British Prime Minister Gordon Brown has admitted that he has sympathy for the case of suspected computer hacker Garry McKinnon.
Mr McKinnon, 43, who suffers from Asperger’s syndrome, has been fighting against proposed extradition from the UK to the USA for the past three years where he will be tried for computer misuse. If he is found guilty by a US court, he faces up to 60 years in a maximum security prison.
A systems administrator from north London, Mr McKinnon admits computer hacking and leaving a message in US military systems saying ”I will continue to disrupt,” but his lawyers said that his intention was only to cause ”temporary impairment” not lasting damage to the system.
During 2001 and 2002, he accessed 97 United States military and NASA computers, allegedly causing $700,000 worth of damage, in what one American prosecutor has described as the ”biggest military computer hack of all time.”
Mr McKinnon, who used the alias “Solo” while hacking, claims that the computers were open and unsecured and has asked the High Court in the UK to overturn the refusal by Keir Starmer, the Director of Public Prosecutions, to hold the trial for computer misuse in the UK. A written decision is due by the end of the month.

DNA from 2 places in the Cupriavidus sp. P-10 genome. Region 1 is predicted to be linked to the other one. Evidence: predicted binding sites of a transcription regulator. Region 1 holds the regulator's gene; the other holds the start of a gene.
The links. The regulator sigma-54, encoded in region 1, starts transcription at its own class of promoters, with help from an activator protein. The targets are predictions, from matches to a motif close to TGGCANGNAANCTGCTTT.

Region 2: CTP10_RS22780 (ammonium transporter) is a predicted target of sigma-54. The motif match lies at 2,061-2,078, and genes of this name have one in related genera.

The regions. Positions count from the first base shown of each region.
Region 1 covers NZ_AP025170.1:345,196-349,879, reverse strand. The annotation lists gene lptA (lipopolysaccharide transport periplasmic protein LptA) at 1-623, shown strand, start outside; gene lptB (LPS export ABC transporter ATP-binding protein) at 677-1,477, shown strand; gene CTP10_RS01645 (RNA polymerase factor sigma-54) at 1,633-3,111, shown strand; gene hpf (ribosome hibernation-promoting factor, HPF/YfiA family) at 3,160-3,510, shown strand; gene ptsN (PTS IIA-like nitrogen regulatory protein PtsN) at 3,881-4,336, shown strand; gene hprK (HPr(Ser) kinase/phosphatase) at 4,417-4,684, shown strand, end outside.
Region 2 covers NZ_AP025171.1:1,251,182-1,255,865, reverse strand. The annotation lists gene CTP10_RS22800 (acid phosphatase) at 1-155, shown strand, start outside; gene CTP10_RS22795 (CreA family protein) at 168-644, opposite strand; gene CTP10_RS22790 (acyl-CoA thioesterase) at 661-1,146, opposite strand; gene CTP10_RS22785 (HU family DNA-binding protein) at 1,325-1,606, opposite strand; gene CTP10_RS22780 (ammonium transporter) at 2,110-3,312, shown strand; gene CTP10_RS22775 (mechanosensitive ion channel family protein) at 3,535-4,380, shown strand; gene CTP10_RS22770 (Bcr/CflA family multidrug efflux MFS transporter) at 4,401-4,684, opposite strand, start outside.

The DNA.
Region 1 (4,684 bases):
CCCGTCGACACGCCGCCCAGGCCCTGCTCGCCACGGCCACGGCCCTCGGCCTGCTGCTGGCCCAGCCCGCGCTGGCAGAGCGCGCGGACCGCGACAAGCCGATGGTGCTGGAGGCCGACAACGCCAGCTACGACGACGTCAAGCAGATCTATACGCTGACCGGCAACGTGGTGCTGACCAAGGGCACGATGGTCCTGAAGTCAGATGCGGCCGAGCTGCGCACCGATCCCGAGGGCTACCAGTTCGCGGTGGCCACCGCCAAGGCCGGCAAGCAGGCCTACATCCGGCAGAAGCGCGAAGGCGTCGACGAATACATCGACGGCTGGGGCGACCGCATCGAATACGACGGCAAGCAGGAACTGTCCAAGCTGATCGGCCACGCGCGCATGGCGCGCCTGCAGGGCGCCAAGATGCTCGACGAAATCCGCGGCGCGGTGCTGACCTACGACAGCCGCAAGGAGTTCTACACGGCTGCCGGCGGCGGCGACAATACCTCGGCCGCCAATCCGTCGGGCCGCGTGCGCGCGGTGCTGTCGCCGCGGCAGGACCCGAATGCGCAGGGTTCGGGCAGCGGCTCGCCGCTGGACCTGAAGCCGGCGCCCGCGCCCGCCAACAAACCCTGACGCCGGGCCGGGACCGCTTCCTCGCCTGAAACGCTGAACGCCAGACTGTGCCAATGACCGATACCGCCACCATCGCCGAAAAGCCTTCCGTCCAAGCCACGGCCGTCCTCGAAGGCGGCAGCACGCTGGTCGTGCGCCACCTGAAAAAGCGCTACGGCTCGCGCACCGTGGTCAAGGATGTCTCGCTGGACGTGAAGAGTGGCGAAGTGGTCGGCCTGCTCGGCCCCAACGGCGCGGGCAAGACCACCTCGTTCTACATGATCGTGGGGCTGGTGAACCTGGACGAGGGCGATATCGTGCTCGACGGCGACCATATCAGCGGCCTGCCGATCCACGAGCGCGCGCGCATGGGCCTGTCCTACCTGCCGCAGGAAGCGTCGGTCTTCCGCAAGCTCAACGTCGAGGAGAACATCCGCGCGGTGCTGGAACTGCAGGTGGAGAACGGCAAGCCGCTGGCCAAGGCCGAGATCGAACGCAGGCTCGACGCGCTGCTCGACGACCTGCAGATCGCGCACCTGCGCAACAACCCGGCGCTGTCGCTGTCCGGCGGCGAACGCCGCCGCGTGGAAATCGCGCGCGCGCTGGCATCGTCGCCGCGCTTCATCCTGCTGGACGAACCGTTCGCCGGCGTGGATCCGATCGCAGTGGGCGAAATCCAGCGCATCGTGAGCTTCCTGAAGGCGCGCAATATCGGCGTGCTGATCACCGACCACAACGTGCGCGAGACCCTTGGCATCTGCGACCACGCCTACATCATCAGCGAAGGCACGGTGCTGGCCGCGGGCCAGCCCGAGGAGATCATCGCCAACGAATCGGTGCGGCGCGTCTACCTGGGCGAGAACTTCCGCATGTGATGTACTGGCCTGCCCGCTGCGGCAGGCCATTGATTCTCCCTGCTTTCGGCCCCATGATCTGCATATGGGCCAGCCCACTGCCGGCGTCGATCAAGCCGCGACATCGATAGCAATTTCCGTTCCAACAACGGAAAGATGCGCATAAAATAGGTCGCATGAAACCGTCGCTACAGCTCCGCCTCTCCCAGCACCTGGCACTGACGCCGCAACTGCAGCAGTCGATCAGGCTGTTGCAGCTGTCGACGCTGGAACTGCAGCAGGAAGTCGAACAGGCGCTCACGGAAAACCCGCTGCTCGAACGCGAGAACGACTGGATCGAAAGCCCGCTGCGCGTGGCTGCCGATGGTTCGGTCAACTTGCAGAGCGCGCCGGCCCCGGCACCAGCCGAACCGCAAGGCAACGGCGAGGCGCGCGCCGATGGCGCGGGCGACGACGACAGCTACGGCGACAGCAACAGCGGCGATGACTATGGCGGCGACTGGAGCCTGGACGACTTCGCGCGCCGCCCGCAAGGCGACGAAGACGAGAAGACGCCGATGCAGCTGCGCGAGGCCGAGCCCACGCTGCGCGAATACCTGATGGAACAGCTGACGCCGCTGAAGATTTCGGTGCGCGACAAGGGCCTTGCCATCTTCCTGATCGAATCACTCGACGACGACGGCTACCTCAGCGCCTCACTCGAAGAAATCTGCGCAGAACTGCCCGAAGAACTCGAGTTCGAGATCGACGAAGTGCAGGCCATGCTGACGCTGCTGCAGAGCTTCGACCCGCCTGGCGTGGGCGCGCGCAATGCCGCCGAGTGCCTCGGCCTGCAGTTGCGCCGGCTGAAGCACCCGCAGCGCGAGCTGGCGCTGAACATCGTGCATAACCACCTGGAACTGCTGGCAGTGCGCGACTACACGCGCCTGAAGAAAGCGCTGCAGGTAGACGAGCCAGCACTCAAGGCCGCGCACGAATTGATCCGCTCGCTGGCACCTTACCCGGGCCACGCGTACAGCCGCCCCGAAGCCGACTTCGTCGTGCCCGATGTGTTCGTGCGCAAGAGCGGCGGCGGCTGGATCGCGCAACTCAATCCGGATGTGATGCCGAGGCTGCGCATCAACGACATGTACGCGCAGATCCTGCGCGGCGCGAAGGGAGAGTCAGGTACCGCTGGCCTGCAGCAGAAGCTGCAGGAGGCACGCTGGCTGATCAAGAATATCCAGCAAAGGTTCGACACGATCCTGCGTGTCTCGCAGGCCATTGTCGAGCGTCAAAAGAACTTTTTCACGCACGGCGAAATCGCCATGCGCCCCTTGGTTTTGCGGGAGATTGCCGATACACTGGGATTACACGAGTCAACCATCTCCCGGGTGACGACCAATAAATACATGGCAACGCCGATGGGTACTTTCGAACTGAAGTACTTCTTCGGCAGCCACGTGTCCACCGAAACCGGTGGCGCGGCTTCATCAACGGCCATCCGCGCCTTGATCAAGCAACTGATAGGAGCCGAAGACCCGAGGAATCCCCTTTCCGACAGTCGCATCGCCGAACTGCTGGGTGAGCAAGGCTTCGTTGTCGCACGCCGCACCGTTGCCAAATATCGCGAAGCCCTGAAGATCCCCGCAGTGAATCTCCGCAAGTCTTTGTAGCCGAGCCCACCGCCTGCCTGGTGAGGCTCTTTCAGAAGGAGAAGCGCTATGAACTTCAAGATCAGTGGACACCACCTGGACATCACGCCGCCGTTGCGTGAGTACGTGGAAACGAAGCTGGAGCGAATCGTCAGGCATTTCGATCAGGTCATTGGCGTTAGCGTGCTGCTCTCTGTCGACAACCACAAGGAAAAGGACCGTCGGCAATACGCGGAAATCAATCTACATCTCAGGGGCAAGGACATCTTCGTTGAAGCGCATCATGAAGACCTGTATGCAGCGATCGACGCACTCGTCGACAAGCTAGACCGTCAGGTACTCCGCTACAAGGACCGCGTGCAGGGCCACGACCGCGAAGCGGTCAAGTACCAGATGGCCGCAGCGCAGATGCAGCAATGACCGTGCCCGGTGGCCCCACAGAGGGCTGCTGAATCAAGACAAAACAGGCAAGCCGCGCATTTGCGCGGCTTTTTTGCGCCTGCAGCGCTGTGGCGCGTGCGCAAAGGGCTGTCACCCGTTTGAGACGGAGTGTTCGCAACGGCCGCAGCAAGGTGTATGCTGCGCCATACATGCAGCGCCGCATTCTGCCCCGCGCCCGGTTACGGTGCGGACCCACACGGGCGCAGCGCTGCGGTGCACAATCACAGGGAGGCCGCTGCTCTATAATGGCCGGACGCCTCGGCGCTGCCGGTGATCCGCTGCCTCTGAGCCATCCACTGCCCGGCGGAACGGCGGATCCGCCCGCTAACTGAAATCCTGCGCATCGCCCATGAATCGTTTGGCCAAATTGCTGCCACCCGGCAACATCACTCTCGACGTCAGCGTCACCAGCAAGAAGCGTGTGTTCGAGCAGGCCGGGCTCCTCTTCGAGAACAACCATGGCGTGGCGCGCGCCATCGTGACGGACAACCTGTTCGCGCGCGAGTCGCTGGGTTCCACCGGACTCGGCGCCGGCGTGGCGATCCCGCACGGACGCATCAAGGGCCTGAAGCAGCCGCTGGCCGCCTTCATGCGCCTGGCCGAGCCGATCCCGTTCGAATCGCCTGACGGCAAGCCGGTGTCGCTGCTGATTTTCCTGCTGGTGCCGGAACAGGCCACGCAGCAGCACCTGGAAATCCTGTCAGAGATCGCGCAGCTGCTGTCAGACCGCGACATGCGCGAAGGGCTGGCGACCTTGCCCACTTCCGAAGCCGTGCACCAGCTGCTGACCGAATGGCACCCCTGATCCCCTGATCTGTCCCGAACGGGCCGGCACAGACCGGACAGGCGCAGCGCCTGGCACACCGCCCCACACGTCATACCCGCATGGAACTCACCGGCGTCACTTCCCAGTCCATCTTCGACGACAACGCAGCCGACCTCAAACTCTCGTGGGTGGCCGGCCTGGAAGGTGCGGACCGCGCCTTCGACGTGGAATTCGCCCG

And Prime Minister Gordon Brown has a declared his sympathy with Mr McKinnon’s situation, hinting that the current extradition agreement between the UK and US could be amended.
Asked about the issue at his monthly Downing Street press conference, Mr Brown said: ”The Garry McKinnon case raises a number of issues and anybody who looks at this must be sympathetic to someone who suffers from Asperger syndrome.
”There are court cases pending at the moment, one challenging the Director of Public Prosecutions for his judgment, and I think we have got to wait for the outcome of these court cases.
”I don’t think people want a law which gives the country absolute discretion in who comes in and who comes out of the country by way of extradition.
“I think you have always got to look at what arrangements you have and whether they are working.”